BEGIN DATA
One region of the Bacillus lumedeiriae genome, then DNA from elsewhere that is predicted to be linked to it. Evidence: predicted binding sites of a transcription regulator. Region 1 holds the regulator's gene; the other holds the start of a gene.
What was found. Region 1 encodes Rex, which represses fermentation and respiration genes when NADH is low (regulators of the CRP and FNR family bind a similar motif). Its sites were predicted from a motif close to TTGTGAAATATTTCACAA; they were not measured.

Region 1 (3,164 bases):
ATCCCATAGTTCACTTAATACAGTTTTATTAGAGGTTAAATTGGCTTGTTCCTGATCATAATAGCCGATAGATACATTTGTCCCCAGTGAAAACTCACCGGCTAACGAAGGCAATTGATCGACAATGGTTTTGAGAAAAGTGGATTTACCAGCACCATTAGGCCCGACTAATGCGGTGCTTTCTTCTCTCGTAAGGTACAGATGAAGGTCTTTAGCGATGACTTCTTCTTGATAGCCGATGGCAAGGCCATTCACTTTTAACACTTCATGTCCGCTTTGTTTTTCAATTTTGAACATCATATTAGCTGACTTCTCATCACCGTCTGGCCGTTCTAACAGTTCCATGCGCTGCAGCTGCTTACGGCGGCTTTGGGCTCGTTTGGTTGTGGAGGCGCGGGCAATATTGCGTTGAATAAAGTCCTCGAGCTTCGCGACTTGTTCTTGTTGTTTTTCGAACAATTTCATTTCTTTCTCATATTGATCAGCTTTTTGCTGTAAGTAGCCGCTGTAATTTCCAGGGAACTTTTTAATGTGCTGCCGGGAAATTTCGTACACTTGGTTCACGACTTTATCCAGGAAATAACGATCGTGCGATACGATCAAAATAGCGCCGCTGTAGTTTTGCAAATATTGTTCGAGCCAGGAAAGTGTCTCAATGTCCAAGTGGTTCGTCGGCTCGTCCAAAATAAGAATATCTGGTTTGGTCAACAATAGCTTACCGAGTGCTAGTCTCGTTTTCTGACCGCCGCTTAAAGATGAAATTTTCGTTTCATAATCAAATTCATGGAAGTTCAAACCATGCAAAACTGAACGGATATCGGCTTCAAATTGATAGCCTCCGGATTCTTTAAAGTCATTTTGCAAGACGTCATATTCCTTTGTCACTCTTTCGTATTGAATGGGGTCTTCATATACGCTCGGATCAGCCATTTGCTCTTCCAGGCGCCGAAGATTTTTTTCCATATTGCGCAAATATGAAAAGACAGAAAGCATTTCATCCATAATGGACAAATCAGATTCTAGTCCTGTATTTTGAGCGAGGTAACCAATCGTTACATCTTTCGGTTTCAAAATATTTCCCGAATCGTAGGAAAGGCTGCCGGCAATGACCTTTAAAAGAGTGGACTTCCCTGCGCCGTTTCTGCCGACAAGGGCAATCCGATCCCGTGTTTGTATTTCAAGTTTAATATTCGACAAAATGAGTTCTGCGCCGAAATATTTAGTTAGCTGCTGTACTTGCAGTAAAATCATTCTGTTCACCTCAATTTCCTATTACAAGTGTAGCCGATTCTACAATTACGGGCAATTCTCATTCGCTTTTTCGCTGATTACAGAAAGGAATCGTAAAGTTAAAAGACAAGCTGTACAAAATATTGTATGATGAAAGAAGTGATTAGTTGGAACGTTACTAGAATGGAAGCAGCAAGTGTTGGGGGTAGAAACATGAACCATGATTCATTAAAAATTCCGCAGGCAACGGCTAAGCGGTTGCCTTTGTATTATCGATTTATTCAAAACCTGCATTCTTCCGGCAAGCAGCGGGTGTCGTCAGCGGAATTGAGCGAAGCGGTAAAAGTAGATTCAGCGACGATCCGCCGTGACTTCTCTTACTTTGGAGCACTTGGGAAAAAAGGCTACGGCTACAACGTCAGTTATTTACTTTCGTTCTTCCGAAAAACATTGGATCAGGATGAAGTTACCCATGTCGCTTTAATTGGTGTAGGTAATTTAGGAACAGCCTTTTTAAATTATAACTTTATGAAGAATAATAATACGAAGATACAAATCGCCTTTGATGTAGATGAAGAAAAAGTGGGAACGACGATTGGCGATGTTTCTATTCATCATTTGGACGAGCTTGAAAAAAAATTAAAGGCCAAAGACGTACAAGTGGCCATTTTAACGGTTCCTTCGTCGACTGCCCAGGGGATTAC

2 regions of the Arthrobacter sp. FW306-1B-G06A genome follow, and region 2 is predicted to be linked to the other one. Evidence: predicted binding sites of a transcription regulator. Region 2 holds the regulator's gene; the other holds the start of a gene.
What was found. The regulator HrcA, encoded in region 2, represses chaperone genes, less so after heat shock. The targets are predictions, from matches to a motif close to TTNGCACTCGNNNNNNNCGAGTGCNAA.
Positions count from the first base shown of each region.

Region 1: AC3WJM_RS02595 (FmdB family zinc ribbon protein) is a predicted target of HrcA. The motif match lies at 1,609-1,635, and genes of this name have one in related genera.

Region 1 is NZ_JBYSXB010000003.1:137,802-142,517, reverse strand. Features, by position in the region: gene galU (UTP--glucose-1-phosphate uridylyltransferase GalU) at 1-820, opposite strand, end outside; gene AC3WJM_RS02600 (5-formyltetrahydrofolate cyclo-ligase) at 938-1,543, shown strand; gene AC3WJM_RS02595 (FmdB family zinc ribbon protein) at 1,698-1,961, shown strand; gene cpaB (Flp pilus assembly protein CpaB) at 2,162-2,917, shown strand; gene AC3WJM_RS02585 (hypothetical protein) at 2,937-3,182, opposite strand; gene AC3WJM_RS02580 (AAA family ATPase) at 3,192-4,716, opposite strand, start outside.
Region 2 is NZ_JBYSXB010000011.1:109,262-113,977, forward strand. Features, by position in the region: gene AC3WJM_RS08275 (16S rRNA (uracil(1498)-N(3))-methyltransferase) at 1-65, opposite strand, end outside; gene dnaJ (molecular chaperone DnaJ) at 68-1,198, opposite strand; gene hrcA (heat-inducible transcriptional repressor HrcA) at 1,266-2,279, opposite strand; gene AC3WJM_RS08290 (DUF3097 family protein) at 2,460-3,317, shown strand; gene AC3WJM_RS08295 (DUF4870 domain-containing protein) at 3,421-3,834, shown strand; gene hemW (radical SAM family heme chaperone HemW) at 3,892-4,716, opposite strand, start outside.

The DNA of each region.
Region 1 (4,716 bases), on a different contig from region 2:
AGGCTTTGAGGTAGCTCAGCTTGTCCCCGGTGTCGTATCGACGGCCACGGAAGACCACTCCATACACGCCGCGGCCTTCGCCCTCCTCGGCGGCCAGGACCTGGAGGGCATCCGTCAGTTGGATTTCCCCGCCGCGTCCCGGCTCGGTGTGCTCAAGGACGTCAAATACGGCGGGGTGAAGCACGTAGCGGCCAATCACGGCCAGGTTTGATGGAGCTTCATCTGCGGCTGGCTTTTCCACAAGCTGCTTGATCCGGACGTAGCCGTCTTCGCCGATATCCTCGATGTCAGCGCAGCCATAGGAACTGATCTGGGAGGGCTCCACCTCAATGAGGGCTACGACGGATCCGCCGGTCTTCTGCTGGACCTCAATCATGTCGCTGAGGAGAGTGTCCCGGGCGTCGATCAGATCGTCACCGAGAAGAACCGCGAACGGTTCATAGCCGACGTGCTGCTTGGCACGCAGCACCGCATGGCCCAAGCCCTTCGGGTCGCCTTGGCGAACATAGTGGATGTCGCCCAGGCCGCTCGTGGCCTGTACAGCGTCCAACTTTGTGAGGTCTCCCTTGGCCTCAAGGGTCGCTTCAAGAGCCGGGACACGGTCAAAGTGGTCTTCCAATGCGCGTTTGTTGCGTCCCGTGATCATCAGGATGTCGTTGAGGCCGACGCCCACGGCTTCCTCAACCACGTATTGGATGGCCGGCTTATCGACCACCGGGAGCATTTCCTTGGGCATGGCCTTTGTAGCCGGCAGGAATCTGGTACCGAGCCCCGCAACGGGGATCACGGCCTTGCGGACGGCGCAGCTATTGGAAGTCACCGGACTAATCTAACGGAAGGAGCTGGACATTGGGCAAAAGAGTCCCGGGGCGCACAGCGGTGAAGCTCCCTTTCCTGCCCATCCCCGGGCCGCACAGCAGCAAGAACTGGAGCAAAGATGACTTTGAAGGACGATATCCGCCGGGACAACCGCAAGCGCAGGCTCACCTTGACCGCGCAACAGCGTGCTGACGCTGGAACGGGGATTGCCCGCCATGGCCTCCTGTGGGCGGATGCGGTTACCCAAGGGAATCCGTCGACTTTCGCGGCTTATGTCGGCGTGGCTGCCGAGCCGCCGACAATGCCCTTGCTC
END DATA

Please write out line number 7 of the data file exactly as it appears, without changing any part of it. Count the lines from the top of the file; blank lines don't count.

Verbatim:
Positions count from the first base shown of each region.